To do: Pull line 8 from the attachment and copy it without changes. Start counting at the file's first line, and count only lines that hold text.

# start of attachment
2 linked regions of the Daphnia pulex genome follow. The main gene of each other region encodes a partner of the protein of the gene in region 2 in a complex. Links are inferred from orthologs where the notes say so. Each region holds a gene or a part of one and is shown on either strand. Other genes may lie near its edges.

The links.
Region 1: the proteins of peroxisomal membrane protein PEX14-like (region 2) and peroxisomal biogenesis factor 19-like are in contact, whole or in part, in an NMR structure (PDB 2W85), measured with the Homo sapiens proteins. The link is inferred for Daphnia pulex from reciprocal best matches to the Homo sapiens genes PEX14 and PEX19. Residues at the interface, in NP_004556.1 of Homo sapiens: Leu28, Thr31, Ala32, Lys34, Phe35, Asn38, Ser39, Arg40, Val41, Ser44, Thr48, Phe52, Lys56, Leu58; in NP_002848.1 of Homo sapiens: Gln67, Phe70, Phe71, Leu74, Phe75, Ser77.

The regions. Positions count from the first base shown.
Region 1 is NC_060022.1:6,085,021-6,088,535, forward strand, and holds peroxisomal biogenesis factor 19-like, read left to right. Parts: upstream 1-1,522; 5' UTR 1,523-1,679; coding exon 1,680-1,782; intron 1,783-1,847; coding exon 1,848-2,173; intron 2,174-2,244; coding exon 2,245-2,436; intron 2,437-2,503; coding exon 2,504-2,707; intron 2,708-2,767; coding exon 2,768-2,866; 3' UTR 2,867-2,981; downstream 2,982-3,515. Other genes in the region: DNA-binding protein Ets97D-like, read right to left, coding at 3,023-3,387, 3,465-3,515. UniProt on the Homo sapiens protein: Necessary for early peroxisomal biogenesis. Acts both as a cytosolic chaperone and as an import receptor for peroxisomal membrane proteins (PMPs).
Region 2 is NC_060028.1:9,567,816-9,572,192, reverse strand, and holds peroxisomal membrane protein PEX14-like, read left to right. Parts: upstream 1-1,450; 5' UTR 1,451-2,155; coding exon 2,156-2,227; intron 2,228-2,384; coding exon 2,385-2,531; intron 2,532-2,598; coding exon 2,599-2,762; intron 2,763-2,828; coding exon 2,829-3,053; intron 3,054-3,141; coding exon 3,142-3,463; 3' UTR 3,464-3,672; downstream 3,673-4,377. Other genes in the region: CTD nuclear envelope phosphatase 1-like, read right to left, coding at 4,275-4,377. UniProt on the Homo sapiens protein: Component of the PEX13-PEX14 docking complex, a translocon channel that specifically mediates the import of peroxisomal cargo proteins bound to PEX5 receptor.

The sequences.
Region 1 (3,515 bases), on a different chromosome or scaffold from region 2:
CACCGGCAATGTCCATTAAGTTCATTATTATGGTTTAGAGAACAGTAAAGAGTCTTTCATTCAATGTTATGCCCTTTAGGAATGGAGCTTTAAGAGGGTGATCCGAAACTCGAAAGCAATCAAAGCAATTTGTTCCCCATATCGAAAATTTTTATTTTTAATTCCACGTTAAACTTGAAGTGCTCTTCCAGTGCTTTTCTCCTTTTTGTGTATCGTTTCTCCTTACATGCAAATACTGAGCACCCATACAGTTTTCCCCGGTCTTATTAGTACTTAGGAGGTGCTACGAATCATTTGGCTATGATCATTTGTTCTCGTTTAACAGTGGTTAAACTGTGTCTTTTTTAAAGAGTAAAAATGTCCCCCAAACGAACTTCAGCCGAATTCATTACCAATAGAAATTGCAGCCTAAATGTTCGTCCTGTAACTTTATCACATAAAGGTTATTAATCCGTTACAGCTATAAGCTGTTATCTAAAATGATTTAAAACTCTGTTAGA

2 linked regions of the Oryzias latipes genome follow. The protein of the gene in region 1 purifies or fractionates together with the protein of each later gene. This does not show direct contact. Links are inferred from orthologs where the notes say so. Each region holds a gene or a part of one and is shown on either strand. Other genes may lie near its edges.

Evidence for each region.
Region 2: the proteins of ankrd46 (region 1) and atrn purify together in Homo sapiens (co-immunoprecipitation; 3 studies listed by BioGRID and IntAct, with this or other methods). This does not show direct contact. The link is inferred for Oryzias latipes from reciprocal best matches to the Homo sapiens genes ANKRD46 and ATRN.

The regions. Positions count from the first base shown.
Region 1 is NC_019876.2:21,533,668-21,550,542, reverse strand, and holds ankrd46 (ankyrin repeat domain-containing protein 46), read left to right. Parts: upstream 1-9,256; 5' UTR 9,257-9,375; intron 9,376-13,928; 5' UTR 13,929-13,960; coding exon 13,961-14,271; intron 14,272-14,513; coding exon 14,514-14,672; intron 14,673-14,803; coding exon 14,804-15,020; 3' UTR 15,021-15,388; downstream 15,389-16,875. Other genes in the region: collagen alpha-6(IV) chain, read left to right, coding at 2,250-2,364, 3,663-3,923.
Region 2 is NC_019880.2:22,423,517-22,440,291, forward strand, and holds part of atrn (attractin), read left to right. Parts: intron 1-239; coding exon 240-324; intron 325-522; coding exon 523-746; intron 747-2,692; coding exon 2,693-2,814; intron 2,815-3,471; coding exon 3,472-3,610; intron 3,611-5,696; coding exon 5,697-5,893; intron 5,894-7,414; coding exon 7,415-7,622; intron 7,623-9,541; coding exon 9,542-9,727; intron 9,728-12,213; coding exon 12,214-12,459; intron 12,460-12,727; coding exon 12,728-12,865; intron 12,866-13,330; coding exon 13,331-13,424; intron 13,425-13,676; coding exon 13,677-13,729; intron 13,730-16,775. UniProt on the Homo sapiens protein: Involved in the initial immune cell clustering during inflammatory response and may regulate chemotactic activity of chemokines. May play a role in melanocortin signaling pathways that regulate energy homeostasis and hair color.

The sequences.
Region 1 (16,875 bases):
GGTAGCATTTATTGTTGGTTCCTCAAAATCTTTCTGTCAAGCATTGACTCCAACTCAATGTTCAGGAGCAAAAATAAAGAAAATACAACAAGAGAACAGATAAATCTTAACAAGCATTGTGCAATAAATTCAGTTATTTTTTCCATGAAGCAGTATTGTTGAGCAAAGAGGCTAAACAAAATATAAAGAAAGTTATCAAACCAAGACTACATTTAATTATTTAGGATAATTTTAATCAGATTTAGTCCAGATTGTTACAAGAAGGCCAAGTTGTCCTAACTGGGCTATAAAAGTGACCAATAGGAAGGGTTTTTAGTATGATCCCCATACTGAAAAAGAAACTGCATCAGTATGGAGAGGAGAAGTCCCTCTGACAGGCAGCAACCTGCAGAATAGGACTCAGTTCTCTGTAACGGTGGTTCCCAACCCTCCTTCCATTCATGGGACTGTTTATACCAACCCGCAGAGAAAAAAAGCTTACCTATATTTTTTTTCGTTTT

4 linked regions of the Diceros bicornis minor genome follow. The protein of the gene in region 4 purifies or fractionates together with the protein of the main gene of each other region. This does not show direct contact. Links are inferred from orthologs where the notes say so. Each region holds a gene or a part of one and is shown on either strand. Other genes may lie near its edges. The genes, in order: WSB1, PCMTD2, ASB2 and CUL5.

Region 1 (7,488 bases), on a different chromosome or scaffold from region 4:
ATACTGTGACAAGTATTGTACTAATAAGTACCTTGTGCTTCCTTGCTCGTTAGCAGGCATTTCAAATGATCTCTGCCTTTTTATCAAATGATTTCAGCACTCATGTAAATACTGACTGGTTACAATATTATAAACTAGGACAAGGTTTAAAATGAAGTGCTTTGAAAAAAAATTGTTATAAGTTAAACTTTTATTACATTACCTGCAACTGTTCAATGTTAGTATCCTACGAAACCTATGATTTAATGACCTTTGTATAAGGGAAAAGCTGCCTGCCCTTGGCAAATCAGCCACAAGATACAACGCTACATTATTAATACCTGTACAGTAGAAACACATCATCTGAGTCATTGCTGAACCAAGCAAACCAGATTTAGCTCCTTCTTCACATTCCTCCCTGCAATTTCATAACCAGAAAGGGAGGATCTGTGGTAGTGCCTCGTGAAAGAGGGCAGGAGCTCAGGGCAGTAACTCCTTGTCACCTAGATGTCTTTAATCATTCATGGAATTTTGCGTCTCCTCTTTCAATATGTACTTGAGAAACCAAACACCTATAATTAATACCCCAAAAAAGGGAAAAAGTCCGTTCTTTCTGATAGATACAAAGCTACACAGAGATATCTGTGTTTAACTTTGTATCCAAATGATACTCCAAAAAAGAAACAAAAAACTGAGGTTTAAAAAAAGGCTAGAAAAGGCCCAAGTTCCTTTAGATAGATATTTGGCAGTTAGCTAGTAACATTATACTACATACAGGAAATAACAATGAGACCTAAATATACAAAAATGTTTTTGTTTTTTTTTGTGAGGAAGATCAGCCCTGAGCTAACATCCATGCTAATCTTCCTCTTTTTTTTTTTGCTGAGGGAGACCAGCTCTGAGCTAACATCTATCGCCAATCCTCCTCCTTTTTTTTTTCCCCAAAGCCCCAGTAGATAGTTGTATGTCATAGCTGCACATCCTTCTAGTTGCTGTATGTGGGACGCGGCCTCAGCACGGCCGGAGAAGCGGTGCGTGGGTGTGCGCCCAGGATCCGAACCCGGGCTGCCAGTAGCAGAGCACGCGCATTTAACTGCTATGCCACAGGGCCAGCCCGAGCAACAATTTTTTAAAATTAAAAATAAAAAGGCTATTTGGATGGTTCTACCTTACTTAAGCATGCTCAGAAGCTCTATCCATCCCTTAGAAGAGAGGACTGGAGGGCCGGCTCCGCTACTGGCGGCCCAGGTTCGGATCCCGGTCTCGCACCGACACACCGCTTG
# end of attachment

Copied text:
Region 1 (3,515 bases), on a different chromosome or scaffold from region 2: